The American Red Cross announced today a new campaign in Topeka, Kansas and across the country to reduce deaths and injuries from home fires by as much as 25 percent over the next five years.
Seven times a day someone in this country dies in a fire. The Red Cross campaign focuses on joining fire departments and community groups nationwide to install smoke alarms in communities with high numbers of fires and encouraging everyone to practice their fire escape plans.
The Red Cross also is asking every household in America to take the two simple steps that can save lives: checking their existing smoke alarms and practicing fire drills at home.
The Red Cross in conjunction with the City of Topeka S.A.F.E. Walk and Emergency Fire Preparedness Campaign will be going through the Hi-Crest West community in Topeka on Saturday, October 25 starting at 1:00 p.m. to Promote the S.A.F.E Program, install smoke alarms in homes that need them and teach people about what they can do now to be prepared should a fire break out in their home. Joining the Red Cross will be the Topeka Fire Department, the City of Topeka, Safe Streets and the Community Resource Council.
“Installing smoke alarms cuts the risk of someone dying from a home fire in half, so we’re joining with groups from across our community to install smoke alarms,” said Meghan Spreer, Communications Director, Kansas Capital Area Chapter. “We also will be teaching people how to be safe from home fire.”
Simple Steps to Save Lives
Even as the Red Cross and other groups install smoke alarms in some neighborhoods, they are calling on everyone to take two simple steps that can save lives: check their existing smoke alarms and practice fire drills at home,
There are several things families and individuals can do to increase their chances of surviving a fire:
New Poll Shows Many People Have False Sense of Security about Fire Safety
The Red Cross fire preparedness campaign comes at a time when a new national survey shows many Americans have a false sense of security about surviving a fire. The survey, conducted for the Red Cross, shows that people mistakenly believe they have more time than they really do to escape a burning home.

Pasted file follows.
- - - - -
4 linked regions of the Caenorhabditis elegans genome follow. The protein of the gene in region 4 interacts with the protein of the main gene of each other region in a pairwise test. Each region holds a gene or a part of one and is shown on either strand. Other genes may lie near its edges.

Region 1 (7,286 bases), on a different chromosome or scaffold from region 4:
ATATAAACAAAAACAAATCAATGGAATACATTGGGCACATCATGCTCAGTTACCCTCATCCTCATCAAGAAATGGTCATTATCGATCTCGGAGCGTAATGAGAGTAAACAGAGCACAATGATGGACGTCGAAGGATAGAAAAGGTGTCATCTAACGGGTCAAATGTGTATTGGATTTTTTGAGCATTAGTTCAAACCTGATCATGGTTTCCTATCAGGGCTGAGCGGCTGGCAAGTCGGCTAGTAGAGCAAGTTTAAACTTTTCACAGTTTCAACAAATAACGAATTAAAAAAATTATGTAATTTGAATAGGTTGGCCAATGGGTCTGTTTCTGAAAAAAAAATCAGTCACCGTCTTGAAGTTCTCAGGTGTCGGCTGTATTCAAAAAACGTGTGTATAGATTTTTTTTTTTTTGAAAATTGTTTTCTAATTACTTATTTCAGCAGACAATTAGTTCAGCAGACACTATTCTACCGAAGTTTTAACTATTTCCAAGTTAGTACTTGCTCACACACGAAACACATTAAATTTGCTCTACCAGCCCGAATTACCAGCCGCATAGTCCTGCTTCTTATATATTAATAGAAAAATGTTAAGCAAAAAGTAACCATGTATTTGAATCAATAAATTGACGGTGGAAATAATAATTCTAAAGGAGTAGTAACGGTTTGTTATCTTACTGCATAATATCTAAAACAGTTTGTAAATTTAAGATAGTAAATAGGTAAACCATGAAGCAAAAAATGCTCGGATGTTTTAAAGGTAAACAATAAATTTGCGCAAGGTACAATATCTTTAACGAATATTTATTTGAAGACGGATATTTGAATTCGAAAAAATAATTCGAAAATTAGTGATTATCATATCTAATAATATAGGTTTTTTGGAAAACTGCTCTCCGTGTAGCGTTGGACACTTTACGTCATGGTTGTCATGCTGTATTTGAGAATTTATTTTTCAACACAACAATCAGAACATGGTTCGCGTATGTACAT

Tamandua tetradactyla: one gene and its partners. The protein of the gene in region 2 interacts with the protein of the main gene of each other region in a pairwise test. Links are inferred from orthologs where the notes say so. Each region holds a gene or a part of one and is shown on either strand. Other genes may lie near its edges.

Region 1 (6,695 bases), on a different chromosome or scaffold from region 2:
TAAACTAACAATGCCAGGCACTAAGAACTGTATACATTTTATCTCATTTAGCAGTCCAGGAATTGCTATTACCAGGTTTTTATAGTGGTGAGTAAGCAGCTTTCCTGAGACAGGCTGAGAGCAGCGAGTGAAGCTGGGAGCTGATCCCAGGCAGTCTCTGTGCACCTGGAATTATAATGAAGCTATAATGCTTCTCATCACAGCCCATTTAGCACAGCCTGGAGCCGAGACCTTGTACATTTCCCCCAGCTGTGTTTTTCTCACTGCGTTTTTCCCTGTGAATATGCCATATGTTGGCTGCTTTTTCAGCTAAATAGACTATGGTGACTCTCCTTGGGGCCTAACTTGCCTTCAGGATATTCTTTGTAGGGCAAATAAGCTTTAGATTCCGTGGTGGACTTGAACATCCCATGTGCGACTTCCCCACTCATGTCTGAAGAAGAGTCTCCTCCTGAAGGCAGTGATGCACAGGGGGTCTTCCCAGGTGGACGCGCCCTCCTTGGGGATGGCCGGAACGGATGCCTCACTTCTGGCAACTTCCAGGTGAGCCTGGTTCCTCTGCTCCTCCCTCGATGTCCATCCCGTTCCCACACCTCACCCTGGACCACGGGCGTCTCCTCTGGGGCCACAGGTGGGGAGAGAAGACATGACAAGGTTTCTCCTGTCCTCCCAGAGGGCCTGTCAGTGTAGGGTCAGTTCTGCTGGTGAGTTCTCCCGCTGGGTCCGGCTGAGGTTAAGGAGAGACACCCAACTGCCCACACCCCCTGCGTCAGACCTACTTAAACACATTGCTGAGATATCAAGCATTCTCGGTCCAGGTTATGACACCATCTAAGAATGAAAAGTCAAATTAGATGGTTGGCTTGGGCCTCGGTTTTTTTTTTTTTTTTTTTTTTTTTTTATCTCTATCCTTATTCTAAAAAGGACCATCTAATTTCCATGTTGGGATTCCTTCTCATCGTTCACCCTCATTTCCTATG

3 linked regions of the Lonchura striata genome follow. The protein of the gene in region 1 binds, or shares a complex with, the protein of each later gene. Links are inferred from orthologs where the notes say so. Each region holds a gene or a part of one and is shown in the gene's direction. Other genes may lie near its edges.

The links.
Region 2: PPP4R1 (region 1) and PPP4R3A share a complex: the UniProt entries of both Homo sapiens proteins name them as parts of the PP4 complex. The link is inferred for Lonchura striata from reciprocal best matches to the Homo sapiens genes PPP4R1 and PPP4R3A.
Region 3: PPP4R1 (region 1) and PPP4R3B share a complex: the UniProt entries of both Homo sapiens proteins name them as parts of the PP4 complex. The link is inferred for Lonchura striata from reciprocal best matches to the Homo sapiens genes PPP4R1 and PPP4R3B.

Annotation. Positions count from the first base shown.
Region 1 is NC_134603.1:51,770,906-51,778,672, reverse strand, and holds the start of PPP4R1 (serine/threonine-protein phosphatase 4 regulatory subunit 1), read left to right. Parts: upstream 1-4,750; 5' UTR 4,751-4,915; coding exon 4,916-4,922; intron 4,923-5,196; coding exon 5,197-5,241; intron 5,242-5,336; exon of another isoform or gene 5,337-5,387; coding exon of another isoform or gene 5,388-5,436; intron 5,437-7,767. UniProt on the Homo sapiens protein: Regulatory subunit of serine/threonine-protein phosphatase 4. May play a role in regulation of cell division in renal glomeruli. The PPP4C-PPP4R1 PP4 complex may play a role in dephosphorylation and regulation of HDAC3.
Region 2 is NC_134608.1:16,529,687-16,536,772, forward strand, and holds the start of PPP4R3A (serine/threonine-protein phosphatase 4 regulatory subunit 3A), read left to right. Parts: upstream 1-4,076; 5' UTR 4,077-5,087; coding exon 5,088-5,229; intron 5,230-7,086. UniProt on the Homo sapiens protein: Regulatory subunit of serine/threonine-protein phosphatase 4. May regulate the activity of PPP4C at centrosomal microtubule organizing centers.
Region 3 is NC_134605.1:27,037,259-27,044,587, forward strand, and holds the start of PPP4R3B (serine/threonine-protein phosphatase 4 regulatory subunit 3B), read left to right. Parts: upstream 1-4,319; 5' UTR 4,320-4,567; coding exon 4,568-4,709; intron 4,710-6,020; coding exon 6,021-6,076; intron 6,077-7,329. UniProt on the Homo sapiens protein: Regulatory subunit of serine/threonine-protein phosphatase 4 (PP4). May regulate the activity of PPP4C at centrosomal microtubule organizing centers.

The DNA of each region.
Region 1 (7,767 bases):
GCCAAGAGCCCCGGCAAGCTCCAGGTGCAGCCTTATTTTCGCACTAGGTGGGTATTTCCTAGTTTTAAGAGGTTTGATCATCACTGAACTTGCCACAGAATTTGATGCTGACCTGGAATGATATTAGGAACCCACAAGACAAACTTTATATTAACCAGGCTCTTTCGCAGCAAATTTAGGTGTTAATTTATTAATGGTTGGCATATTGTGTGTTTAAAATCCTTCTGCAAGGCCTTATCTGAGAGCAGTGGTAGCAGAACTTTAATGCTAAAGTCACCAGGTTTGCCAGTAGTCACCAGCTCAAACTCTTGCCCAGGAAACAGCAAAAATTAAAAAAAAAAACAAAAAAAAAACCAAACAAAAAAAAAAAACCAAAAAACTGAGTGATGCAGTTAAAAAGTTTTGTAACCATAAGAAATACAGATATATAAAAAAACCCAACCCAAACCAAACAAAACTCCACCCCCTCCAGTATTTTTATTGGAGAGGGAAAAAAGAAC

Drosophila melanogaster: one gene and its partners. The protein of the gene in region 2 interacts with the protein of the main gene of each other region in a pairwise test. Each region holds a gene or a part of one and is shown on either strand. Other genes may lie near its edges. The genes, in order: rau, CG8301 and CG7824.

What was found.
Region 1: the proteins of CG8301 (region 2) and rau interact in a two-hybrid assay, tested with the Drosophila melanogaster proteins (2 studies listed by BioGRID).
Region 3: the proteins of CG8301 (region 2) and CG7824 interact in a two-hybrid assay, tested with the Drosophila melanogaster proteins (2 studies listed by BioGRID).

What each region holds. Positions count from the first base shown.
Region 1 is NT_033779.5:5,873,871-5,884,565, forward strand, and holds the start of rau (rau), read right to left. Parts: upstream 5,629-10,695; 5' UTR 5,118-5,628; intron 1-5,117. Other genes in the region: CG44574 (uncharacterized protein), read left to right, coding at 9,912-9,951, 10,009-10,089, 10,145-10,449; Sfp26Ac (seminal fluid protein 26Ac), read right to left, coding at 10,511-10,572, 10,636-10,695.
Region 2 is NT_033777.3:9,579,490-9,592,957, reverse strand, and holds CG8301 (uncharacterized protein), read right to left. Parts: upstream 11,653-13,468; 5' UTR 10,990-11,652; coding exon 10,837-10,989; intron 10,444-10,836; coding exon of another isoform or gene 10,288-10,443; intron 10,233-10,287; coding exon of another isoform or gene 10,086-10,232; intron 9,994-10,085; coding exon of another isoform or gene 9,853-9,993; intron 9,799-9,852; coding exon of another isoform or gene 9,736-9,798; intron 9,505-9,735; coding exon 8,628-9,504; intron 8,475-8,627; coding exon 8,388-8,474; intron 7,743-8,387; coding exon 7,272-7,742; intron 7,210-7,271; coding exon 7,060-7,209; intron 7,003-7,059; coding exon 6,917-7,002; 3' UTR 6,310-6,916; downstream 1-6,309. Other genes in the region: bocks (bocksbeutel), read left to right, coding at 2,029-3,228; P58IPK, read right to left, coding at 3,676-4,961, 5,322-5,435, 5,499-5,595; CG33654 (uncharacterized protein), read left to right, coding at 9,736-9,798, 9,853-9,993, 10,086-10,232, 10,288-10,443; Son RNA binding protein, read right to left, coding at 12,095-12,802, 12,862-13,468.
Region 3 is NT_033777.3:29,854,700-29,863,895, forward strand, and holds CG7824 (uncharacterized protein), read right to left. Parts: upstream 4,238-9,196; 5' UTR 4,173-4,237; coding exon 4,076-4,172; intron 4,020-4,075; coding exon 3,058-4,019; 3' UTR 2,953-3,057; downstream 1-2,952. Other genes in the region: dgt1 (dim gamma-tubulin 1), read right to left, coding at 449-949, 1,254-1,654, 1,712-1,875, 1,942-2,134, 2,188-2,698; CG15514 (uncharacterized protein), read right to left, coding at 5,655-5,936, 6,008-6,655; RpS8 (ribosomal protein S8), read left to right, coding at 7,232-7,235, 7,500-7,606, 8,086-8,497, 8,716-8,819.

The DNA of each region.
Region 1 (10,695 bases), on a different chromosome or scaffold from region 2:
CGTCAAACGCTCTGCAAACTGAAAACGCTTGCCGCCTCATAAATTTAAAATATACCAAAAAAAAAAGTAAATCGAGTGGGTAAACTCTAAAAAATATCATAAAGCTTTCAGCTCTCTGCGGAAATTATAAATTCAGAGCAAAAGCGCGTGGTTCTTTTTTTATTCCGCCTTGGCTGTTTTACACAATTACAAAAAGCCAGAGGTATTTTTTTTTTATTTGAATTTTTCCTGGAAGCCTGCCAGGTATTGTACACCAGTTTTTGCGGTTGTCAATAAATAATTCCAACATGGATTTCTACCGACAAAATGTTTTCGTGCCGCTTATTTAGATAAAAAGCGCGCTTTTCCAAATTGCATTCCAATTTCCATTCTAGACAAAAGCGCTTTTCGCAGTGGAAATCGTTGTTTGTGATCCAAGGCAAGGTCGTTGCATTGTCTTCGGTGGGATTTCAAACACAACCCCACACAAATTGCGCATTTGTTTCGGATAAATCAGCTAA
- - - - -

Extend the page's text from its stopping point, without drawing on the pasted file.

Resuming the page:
Fire experts agree that people may have as little as two minutes to escape a burning home before it’s too late to get out. But most Americans (62 percent) mistakenly believe they have at least five minutes to escape. Nearly one in five (18 percent) believe they have ten minutes or more.
When asked about their confidence levels in actually escaping a burning home, roughly four in 10 of those polled (42 percent) believed they could get out in two minutes.
While 69 percent of parents believe their children would know what to do or how to escape with little help, the survey found that many families had not taken necessary steps to support that level of confidence.
The Red Cross responds to nearly 70,000 disasters each year in the United States and the vast majority of those are home fires. In the 16-county Kansas Capital Area Chapter area the Red Cross responded to more than 500 home fires last year. You can help people affected by disasters like home fires and countless other crises by making a donation to support American Red Cross Disaster Relief. Your gift enables the Red Cross to prepare for, respond to and help people recover from disasters big and small. Visit redcross.org, call 1-800-RED CROSS or text the REDCROSS to 90999 to make a $10 donation.
The national public opinion survey was conducted for the Red Cross July 17-20, 2014 using ORC International’s Online CARAVAN omnibus survey. The study was conducted among a national sample of 1,130 American adults, including 311 parents of children aged 3-17. The total sample is balanced to be representative of the US adult population in terms of age, sex, geographic region, race and education. The margin of error for the total sample of 1,130 adults is +/- 2.92 percent. The margin of error for the sample of 311 parents is +/- 5.56 percent.
About the American Red Cross:
The American Red Cross shelters, feeds and provides emotional support to victims of disasters; supplies about 40 percent of the nation's blood; teaches skills that save lives; provides international humanitarian aid; and supports military members and their families. The Red Cross is a not-for-profit organization that depends on volunteers and the generosity of the American public to perform its mission. For more information, please visit redcross.org or visit us on Twitter at @RedCross.